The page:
9. You can experiment with what works best for you, but in my experience FIVE exposures spaced 2EV apart seems to get the best results for HDRs on the Theta. This allows you to get exposures at -4, -2, 0, 2, 4.
  10. For daylight, set your white balance to 5600K. For tungsten (indoor) set it to 3200K.
  11. I generally set my ISO to 100 for daylight or 400 for indoors.
  12. You can’t set EV directly, but you can adjust it via shutter speed. For example, on a cloudy day, I have had success shooting five exposures at the following speeds: (1/25, 1/100, 1/400, 1/1600, 1/6400)
  13. By quadrupling the shutter speed for each subsequent exposure I am lowering the light level by two stops on each shot.
  14. Once you have all your exposure settings completed, hit the Shutter button at the bottom of the screen. You will see the progress on screen as each exposure is completed and the app will let you know when all five shots have finished.
  15. At this point you can go into the photos menu to verify that all the exposures completed correctly. Sometimes the phone may go into sleep mode while the app is running and stop communicating with the camera, so you need to check and make sure that the cycle has completed. I hold my finger down on the screen while the exposure cycle is in progress to make sure that my phone doesn’t go to sleep.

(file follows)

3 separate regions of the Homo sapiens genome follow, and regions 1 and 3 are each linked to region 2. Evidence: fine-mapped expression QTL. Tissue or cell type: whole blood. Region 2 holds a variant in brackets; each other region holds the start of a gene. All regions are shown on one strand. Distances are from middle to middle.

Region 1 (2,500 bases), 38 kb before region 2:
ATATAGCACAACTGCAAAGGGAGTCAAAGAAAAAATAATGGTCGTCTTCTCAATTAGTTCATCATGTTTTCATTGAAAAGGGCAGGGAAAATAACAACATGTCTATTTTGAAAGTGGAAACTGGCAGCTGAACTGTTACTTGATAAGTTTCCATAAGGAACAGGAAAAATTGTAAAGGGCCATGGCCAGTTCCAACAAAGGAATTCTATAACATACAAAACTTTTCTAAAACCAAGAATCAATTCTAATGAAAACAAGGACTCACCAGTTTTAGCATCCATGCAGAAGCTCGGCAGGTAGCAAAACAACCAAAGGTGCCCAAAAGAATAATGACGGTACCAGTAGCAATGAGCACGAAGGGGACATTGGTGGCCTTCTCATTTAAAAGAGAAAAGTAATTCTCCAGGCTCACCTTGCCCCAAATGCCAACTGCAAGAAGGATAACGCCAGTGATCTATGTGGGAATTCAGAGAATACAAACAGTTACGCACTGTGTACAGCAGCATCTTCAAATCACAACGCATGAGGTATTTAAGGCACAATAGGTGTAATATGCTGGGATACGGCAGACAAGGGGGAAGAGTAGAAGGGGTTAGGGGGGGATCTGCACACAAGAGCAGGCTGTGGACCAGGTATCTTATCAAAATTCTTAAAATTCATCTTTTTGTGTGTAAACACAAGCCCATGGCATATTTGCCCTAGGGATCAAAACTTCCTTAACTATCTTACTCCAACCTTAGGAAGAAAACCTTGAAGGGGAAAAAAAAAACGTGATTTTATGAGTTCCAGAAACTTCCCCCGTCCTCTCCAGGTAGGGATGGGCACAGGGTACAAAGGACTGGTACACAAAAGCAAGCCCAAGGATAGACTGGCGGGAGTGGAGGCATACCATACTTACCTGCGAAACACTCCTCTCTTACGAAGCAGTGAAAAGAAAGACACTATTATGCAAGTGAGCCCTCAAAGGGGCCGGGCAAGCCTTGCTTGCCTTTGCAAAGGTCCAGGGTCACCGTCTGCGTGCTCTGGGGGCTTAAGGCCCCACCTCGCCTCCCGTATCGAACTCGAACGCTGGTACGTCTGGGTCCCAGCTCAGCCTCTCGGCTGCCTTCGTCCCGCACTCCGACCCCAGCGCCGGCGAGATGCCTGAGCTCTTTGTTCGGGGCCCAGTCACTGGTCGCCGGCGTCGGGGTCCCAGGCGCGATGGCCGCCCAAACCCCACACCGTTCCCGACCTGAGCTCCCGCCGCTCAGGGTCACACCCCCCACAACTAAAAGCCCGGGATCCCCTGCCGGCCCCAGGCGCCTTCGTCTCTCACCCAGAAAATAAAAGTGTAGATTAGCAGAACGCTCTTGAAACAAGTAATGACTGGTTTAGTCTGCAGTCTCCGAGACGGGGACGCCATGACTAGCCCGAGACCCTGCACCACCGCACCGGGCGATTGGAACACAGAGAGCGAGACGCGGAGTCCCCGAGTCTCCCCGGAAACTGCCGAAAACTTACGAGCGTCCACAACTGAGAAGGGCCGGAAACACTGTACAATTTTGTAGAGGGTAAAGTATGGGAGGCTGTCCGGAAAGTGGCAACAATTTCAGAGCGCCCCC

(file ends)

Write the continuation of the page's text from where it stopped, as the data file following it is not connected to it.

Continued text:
16. You can download the photos directly to your phone, but I prefer to connect the Theta directly to my laptop and dump all the files from there.

POST

  1. Connect the Theta via USB and dump the files into the appropriate folders. I like to make a separately numbered folder for each set of exposures to keep it all organized.
  2. In Photoshop go to FILE > AUTOMATE > MERGE TO HDR PRO.
  3. In the menu that comes up, click BROWSE, select all the files you want to combine into your HDR and hit OK.
  4. After a minute or so of processing, the HDR menu will pop up with the result. Make sure that the bit-depth setting on the right hand side of the screen is set to 32-bit.
  5. If there is a lot of movement in some of your exposures, you can select REMOVE GHOSTS to try and erase that from the HDR.
  6. Hit OK and now you can edit the HDR in Photoshop like any other file or just FILE > SAVE AS and save it as a .HDR format file (not .TIF or .PSD or .JPG).
  7. Bring the 360 HDR into your favorite 3D app and you’re ready to go!

SUN FIX

So you may have noticed that HDRs taken with the Theta clip out when exposed directly to the sun. This is because the sun is so bright that even at its fastest shutter speed, the Theta’s lowest exposed shot will have clipped highlights. That clipping in the sun in your HDRs will affect your ability to get those hard shadows you will need for realistic lighting in your 3D app.

This issue affects many HDRs, but there is a simple workaround. I found another HDR with a better sun exposure, isolated it in Photoshop and now I paste it into my HDRs where the sun is located (set to Linear Dodge (Add) blending mode). Now, I get those perfect hard shadows in my renders.

The original HDR I used for the sun is from HDRI Haven, but you can grab the isolated sun file here.